AppFigures also found that of those making less than $1M, most (>97%) fell into the sub $250K category. Some developes were worried about the way Apple’s commission change system was implemented — that is, it immediately upon hitting $1M and only annual reassessments. But there are so few developers operating in the “danger zone” (being near the threshold), this doesn’t seem like a significant problem. Read More.

Snapchat takes on TikTok

After taking on TikTok  with music-powered features last month, Snapchat this week launched a dedicated place within its app where users can watch short, entertaining videos in a vertically scrollable, TikTok-like feed. This new feature, called Spotlight, will showcase the community’s creative efforts, including the videos now backed by music, as well as other Snaps users may find interesting. Snapchat says its algorithms will work to surface the most engaging Snaps to display to each user on a personalized basis. Read More

India bans more Chinese apps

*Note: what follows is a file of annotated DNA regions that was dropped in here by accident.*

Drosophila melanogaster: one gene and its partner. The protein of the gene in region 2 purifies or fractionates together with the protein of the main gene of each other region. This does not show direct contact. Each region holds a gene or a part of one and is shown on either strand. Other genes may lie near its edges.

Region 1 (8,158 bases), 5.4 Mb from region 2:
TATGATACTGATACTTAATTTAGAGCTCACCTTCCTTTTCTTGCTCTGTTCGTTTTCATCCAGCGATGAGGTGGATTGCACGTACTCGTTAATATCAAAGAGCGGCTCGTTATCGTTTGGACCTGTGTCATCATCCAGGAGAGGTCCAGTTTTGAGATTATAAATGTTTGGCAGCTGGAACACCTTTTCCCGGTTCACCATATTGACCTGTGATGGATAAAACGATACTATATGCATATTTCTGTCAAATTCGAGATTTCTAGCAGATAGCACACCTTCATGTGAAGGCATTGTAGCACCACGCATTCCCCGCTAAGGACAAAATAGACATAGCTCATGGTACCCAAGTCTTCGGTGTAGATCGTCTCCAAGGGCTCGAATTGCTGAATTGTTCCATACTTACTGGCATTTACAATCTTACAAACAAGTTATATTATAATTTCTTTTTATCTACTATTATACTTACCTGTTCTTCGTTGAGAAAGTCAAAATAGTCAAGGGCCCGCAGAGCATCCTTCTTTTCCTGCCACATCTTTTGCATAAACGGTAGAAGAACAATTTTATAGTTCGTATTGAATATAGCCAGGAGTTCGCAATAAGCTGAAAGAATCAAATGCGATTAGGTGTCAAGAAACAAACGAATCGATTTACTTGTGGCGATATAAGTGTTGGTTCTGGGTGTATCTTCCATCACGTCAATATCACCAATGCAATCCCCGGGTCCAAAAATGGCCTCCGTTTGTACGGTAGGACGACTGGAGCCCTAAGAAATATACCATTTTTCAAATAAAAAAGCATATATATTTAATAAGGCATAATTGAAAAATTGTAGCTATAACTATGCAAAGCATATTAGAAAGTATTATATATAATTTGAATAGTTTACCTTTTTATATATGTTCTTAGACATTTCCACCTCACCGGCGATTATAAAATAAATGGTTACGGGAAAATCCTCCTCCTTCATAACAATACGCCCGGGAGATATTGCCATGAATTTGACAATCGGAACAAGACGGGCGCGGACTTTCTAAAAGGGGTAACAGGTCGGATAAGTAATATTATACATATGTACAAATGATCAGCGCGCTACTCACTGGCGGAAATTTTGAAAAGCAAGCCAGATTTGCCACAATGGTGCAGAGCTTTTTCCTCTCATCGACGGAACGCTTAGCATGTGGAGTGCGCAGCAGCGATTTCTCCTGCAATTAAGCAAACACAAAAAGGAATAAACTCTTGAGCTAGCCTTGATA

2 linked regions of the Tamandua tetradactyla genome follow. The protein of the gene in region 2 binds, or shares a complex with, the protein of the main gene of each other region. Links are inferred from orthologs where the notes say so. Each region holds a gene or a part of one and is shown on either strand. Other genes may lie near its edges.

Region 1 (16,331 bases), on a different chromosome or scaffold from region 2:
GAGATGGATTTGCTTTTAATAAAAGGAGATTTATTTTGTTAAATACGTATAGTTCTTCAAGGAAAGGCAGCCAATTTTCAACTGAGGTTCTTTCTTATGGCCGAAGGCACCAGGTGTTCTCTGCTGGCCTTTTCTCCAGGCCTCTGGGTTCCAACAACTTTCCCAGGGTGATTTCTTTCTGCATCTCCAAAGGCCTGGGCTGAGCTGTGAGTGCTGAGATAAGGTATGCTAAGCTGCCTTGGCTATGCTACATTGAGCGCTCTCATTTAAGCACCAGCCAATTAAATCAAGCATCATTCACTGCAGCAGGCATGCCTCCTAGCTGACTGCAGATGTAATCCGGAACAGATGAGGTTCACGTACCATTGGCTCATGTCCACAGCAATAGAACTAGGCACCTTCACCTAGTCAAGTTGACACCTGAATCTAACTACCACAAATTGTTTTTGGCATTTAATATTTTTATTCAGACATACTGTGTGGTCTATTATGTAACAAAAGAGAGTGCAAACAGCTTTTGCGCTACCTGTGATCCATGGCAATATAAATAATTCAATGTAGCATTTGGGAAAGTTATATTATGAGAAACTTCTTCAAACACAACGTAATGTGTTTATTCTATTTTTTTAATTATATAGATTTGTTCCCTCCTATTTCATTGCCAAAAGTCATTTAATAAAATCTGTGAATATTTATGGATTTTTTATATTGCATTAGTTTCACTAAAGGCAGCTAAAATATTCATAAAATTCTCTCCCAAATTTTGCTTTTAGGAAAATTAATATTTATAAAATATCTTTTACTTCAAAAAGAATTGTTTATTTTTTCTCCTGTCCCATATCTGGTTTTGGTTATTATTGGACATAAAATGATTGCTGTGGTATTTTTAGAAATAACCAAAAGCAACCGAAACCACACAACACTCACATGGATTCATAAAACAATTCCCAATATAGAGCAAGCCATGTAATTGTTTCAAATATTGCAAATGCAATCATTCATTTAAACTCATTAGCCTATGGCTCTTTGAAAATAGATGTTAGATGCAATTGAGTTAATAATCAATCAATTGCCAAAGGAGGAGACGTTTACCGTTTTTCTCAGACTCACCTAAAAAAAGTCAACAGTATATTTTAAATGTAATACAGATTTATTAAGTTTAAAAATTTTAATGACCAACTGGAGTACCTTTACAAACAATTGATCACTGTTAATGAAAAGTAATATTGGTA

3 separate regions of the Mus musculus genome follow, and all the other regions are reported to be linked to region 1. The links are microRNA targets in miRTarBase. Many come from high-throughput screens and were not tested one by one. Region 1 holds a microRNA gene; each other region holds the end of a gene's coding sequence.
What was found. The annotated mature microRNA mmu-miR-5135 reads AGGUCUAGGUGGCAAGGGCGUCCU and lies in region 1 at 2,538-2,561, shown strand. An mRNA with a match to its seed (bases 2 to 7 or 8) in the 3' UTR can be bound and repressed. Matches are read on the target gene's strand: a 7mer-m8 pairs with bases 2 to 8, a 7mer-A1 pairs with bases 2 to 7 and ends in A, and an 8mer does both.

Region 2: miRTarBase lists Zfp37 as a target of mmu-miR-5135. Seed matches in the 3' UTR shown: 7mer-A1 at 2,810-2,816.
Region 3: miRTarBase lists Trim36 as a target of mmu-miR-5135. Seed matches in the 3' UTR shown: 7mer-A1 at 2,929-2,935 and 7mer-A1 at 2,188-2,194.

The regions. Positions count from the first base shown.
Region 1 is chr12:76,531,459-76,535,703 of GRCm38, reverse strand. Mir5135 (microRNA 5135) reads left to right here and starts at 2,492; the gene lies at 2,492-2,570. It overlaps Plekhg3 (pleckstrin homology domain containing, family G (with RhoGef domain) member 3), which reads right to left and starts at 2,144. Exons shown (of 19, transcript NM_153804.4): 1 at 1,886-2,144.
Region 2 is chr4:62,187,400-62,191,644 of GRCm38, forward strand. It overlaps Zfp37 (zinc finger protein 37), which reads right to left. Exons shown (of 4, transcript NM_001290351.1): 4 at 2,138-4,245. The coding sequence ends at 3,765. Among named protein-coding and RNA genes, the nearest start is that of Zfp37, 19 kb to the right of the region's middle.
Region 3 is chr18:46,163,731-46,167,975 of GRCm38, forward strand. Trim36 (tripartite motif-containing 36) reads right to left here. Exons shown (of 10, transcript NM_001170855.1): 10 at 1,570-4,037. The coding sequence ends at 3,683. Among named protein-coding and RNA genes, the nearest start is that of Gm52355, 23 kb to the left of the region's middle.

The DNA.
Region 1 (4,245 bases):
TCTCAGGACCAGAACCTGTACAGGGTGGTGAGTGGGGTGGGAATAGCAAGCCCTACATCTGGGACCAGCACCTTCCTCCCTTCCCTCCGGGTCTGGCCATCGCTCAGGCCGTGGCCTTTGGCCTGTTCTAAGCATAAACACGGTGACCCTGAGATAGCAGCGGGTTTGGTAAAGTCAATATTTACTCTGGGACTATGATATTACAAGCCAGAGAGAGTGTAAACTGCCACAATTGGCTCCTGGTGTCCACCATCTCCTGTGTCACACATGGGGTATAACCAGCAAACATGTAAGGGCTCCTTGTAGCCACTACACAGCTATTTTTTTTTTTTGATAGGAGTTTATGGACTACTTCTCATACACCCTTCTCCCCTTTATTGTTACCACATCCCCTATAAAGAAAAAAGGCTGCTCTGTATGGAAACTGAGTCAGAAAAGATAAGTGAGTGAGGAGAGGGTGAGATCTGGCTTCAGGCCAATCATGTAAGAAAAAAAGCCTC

India, which has already banned at least 220 apps with links to China in recent months, said on Tuesday it was banning an additional 43 Chinese apps, again citing cybersecurity concerns. Newly banned apps include short video service Snack Video, e-commerce app AliExpress, delivery app Lalamove, shopping app Taobao Live, business card reader CamCard, and others. There are now no Chinese apps in the top 500 most-used apps in India, as a result. Read More.

Weekly News

Platforms

  • Apple’s App Store Connect will now require an Apple ID with 2-step verification enabled.
  • Apple announces holiday schedule for App Store Connect. New apps and app updates won’t be accepted Dec. 23-27 (Pacific Time).
  • SKAdNetwork 2.0 adds Source App ID and Conversion Value. The former lets networks identify which app initiated a download from the App Store and the latter lets them know whether users who installed an app through a campaign performed an action in the app, like signing up for a trial or completing a purchase.